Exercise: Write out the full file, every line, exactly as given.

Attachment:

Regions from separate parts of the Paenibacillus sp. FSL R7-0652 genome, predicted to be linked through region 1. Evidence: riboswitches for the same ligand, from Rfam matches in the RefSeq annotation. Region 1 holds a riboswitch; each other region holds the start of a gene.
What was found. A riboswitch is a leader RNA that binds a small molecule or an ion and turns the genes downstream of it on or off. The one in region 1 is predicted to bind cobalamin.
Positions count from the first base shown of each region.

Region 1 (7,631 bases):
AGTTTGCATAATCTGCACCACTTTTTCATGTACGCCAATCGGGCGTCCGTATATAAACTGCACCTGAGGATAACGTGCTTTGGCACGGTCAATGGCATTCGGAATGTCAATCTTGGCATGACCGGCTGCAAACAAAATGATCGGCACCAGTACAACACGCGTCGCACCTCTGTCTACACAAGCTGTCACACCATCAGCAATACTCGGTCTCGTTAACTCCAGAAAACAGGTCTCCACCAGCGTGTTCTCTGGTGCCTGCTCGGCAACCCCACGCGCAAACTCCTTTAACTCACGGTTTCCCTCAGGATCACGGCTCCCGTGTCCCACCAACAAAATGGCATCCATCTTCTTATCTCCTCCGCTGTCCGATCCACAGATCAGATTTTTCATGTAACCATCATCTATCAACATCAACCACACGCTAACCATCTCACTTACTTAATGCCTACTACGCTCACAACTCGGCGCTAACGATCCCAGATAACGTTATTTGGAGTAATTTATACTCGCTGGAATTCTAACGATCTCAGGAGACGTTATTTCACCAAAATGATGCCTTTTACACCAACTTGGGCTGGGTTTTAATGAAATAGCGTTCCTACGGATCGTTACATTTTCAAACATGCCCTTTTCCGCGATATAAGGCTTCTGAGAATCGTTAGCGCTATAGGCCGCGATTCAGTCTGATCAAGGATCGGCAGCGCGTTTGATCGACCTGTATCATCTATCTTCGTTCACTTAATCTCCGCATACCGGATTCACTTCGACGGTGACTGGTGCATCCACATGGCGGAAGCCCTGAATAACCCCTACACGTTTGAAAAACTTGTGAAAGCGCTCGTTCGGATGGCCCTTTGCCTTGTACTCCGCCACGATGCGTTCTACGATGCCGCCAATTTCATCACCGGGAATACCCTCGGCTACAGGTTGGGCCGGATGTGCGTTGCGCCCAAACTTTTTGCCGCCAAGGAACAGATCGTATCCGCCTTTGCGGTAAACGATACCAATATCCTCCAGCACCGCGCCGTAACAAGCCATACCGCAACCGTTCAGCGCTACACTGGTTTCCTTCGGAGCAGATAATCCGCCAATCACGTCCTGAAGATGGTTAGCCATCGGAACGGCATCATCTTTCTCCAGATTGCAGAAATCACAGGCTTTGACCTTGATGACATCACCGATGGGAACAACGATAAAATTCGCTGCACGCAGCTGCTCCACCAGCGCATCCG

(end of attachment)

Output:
Regions from separate parts of the Paenibacillus sp. FSL R7-0652 genome, predicted to be linked through region 1. Evidence: riboswitches for the same ligand, from Rfam matches in the RefSeq annotation. Region 1 holds a riboswitch; each other region holds the start of a gene.
What was found. A riboswitch is a leader RNA that binds a small molecule or an ion and turns the genes downstream of it on or off. The one in region 1 is predicted to bind cobalamin.
Positions count from the first base shown of each region.

Region 1 (7,631 bases):
AGTTTGCATAATCTGCACCACTTTTTCATGTACGCCAATCGGGCGTCCGTATATAAACTGCACCTGAGGATAACGTGCTTTGGCACGGTCAATGGCATTCGGAATGTCAATCTTGGCATGACCGGCTGCAAACAAAATGATCGGCACCAGTACAACACGCGTCGCACCTCTGTCTACACAAGCTGTCACACCATCAGCAATACTCGGTCTCGTTAACTCCAGAAAACAGGTCTCCACCAGCGTGTTCTCTGGTGCCTGCTCGGCAACCCCACGCGCAAACTCCTTTAACTCACGGTTTCCCTCAGGATCACGGCTCCCGTGTCCCACCAACAAAATGGCATCCATCTTCTTATCTCCTCCGCTGTCCGATCCACAGATCAGATTTTTCATGTAACCATCATCTATCAACATCAACCACACGCTAACCATCTCACTTACTTAATGCCTACTACGCTCACAACTCGGCGCTAACGATCCCAGATAACGTTATTTGGAGTAATTTATACTCGCTGGAATTCTAACGATCTCAGGAGACGTTATTTCACCAAAATGATGCCTTTTACACCAACTTGGGCTGGGTTTTAATGAAATAGCGTTCCTACGGATCGTTACATTTTCAAACATGCCCTTTTCCGCGATATAAGGCTTCTGAGAATCGTTAGCGCTATAGGCCGCGATTCAGTCTGATCAAGGATCGGCAGCGCGTTTGATCGACCTGTATCATCTATCTTCGTTCACTTAATCTCCGCATACCGGATTCACTTCGACGGTGACTGGTGCATCCACATGGCGGAAGCCCTGAATAACCCCTACACGTTTGAAAAACTTGTGAAAGCGCTCGTTCGGATGGCCCTTTGCCTTGTACTCCGCCACGATGCGTTCTACGATGCCGCCAATTTCATCACCGGGAATACCCTCGGCTACAGGTTGGGCCGGATGTGCGTTGCGCCCAAACTTTTTGCCGCCAAGGAACAGATCGTATCCGCCTTTGCGGTAAACGATACCAATATCCTCCAGCACCGCGCCGTAACAAGCCATACCGCAACCGTTCAGCGCTACACTGGTTTCCTTCGGAGCAGATAATCCGCCAATCACGTCCTGAAGATGGTTAGCCATCGGAACGGCATCATCTTTCTCCAGATTGCAGAAATCACAGGCTTTGACCTTGATGACATCACCGATGGGAACAACGATAAAATTCGCTGCACGCAGCTGCTCCACCAGCGCATCCG